News Room, Western Maine Habitat Restoration, Wildlife

$1.5 Million NRCS Grant to Help Western Maine Landowners Improve Forest Habitat

Sep. 23, 2022
Canada Lynx The threatened Canada Lynx requires up to 18 square miles to thrive. Its fate is closely linked to that of the Snowshoe Hare, which makes up 75 percent of the lynx’s winter diet. Both require about 20-acre patches of new growth in large, established forests. Photo by Larry Master

The U.S. Department of Agriculture’s (USDA) Natural Resources Conservation Service (NRCS) has awarded a $1.5 million Resource Conservation Partnership Program grant to the New England Forestry Foundation to expand its work with family forest owners to restore important forested habitat for fish, birds and other wildlife across western and northwestern Maine. This grant builds on a successful 5-year RCPP partnership between NEFF and the NRCS that used innovative outreach and conservation forestry techniques and helped over 70 family landowners in the region move towards forest stewardship planning.

Under the current project, NEFF works with NRCS to provide technical expertise and funding to family and other non-industrial private landowners to apply conservation forestry on over 6,000 acres with an emphasis on recruiting neighboring landowners to create bigger habitat impacts. The new grant will allow NEFF to double its efforts, working closely with NRCS state and county offices to use forestry to improve habitat on an additional 6,000 acres.

“The key to success so far has been the focus on working one-on-one with family landowners in Western Maine to build a commitment to practicing good stewardship through ecological and climate-resilient forestry on their family lands over the decades to come,” said Christine Parrish, NEFF Western Maine Project Specialist. “We look forward to continuing to work with the local forestry professionals to expand and integrate this landscape-level approach to forestry and habitat restoration in ways that make it practical for landowners to adopt.”

Other grant partners, including the Maine Department of Inland Fisheries and Wildlife and Maine Audubon’s Forestry For Maine Birds staff will team up with NEFF on landowner outreach and to provide technical forestry and ecological assistance to landowners. Landowner application periods will be announced in summer 2023.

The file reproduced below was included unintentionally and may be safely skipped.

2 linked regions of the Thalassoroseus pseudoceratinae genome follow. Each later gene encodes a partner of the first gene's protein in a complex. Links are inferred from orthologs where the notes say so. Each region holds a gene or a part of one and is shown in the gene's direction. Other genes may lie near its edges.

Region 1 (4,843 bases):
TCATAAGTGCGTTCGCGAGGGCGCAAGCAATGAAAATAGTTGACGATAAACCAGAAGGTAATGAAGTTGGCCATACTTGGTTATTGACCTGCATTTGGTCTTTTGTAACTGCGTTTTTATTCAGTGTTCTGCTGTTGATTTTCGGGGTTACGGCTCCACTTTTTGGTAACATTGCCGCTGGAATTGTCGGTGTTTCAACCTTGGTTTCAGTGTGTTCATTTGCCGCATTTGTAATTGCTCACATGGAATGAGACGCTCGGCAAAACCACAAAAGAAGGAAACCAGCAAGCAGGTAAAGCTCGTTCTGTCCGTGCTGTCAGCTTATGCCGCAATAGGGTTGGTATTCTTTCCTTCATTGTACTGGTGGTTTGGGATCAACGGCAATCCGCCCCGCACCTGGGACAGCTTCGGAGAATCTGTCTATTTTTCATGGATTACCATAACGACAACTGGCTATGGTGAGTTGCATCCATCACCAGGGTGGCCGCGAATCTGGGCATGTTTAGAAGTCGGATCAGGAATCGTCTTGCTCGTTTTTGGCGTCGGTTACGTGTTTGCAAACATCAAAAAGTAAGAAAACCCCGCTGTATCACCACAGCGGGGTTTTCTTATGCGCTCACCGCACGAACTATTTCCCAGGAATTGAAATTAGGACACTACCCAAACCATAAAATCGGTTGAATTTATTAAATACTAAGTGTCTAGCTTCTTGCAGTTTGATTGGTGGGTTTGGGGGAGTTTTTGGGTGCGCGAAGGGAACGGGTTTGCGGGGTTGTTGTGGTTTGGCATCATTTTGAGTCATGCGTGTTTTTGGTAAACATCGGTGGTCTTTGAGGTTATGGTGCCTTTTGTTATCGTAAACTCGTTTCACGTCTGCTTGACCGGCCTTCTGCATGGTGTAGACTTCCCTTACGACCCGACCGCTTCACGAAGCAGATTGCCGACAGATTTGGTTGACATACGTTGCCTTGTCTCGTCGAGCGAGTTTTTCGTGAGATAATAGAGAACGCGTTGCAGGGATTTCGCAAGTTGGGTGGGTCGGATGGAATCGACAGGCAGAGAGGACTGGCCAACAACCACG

“The Maine Departments of Inland Fisheries and Wildlife’s Beginning with Habitat program is excited to continue our partnership with NEFF, as they work to address critical wildlife needs in western Maine. The western part of the state is a priority area that provides important habitat to many of our species of greatest conservation need,” said Joseph Roy, Private Lands Wildlife Biologist with Maine Department of Inland Fisheries and Wildlife and the Beginning with Habitat: Wildlife program. “We look forward to providing outreach and technical assistance at the landscape level and on-site specific habitat management and restoration plans. These conservation efforts play a critical role in the state of Maine and address many of the elements in the state’s Wildlife Action Plan.”

Using the NEFF Forestry Standards developed for the Acadian Forest, in combination with forest practices eligible for NRCS cost-share, landowners will be able to access funding to offset the cost of forest practices that may bring in no initial timber revenue. The goal is to shape the future forest to provide high-quality wildlife habitat for a diverse number of species—including native brook trout, Canada Lynx, game species like moose and bear, and birds of global concern—while growing high-quality timber that can be harvested sustainably over the long term. The NEFF Standards, when applied to family forest land, also have the potential to increase the resilience of a forest facing climate impacts and are compatible with storing more carbon in faster-growing trees.

Western and northwestern Maine, with its high peaks, river valleys, low development, few roads, and large blocks of forest, provides one of the last remaining large blocks of northern mixed hardwood forest in the country. It offers one of the best opportunities to restore critical wildlife habitat landscape-wide within the Northeast Forests and Waters Critical Conservation Area—recognized globally for its high habitat value and potential for building climate resilience.

Photo of a Canada Lynx by Larry Master